Live music, raffles and, of course, great chili will benefit Our Neighbor's Table in Amesbury, The Pettengill House in Salisbury and Community Services of Newburyport. Participating restaurants include Amesbury Sports Park, Carry Out Cafe, David's Tavern, Giuseppe's Fresh Pasta & Fine Food. Chef Howie's Hobo Cafe, The Korner Kitchen, Michael's Harborside,The Port Tavern, The Purple Onion, The Rockfish, Stella's of Middle Street, Ten Center Street, The Thirsty Whale ...and more to come!

In addition to the official judging, those attending the cook-off will have a chance to vote for their favorite chili.

Admission is $10 for adults, children under 12 free

Additionally, restaurants and individual chili-aficionados are certainly welcome to join the competition! There is no entry fee. Please call the Grog at 978 465-8008 or stop by the restaurant to pick up an entry form.

For more information on The Grog (one of our favorites!), click on the link above.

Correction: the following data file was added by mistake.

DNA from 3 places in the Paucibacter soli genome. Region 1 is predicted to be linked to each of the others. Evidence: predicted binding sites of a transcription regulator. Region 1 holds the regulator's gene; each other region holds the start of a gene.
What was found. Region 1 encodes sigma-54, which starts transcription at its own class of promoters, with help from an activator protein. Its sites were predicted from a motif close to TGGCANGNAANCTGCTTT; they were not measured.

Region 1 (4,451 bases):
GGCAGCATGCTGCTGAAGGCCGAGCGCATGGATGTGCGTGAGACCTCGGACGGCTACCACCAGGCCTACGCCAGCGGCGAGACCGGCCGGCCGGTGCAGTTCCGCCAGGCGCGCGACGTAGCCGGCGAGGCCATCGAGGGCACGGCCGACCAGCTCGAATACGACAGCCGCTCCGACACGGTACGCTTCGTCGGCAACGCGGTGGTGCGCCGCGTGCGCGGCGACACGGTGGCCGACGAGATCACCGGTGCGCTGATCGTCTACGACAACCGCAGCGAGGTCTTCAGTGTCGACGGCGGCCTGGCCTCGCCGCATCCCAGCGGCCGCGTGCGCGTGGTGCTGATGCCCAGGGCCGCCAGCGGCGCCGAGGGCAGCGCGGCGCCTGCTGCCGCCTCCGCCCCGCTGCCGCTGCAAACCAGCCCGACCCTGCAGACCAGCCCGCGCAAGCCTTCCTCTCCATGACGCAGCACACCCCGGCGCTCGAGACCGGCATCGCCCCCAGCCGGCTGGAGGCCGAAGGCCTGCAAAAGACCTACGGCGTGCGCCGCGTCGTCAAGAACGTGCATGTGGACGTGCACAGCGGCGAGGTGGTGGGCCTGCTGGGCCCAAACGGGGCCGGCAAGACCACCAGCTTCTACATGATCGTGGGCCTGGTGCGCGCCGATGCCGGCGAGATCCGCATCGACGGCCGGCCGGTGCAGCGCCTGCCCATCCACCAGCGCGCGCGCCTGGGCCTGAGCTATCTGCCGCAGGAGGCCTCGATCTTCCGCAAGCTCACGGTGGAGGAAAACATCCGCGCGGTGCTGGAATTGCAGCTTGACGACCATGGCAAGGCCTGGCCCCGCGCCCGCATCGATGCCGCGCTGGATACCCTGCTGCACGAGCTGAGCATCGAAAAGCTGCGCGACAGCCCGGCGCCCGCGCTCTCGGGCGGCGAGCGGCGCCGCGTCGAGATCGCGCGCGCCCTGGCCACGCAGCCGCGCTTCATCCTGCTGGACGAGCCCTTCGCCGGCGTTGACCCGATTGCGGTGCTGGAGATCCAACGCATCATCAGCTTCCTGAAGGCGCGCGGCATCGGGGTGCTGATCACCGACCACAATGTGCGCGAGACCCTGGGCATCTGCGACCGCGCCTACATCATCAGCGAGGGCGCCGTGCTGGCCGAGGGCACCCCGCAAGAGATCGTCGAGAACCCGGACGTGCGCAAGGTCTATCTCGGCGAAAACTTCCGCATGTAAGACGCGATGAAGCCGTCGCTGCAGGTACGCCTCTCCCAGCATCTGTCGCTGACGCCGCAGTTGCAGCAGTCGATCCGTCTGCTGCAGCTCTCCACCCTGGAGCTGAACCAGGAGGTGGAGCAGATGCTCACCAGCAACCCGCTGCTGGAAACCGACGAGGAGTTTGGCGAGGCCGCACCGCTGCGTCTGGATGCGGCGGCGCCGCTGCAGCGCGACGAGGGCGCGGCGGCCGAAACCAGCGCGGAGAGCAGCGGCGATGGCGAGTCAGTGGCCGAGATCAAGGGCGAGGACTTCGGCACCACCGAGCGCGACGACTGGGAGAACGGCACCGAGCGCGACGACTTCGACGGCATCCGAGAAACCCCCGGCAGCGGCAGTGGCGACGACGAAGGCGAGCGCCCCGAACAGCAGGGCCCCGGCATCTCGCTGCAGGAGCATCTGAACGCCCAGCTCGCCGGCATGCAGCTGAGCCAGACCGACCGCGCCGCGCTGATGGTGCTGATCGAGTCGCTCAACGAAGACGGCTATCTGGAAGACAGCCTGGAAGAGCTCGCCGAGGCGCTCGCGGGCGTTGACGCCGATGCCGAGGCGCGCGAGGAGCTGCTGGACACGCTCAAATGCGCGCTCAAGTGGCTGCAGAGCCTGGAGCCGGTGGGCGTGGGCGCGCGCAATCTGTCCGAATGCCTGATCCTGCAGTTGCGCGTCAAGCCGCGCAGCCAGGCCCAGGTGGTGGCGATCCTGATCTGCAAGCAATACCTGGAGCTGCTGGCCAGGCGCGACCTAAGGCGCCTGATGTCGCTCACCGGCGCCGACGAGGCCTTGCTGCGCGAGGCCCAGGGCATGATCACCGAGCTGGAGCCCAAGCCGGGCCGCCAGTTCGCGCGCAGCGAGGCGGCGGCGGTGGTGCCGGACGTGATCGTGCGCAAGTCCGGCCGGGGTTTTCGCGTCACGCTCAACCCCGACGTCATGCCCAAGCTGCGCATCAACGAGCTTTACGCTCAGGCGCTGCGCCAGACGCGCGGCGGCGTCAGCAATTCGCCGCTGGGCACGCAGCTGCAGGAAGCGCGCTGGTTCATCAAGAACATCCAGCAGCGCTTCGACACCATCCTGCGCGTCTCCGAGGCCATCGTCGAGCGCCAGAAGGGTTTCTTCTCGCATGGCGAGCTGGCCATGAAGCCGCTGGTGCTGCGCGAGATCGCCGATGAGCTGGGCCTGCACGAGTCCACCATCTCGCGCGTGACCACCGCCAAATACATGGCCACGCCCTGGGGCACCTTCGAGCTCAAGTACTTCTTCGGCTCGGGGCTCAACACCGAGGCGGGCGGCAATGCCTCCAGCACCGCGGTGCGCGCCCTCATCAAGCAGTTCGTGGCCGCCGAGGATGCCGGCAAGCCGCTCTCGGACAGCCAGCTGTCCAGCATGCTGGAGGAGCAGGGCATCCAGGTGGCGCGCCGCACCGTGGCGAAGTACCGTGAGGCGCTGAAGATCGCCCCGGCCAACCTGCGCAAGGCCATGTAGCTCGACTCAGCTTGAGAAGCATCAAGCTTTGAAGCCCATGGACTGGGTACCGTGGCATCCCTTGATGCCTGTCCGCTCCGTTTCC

Scenic Fall Dining at The 1761 Old Mill Restaurant, Westminster, Mass.

Article and photo by Eric H.
Bookmark and ShareIt's always an added bonus that when embarking on a scenic fall New England drive, you find a restaurant with surrounding scenery that ends up as the most visually pleasing part of the trip.

That's the case with the 1761 Old Mill restaurant in Westminster, Mass. It's hard to find a nicer restaurant scene than the Old Mill's beautiful waterfall, a covered bridge, duck pond and surrounding forest. Inside the former saw mill's several well-maintained dining rooms, you'll be comforted by trip-back-in-time accents like old wooden floors, a roaring fireplace (welcoming you at the lobby), and post and beam ceilings. The menu selections at lunch and dinner are as appealing as the scenery with some fabulous New England staples like chicken vegetable pie, Atlantic sea scallops, prime rib, roast country duck, and for dessert, apple crisp.

Here's a restaurant that's beautiful to look at -- and with excellent food -- to create an overall most pleasant fall dining experience. It's also pretty darn good, any other time of the year, too!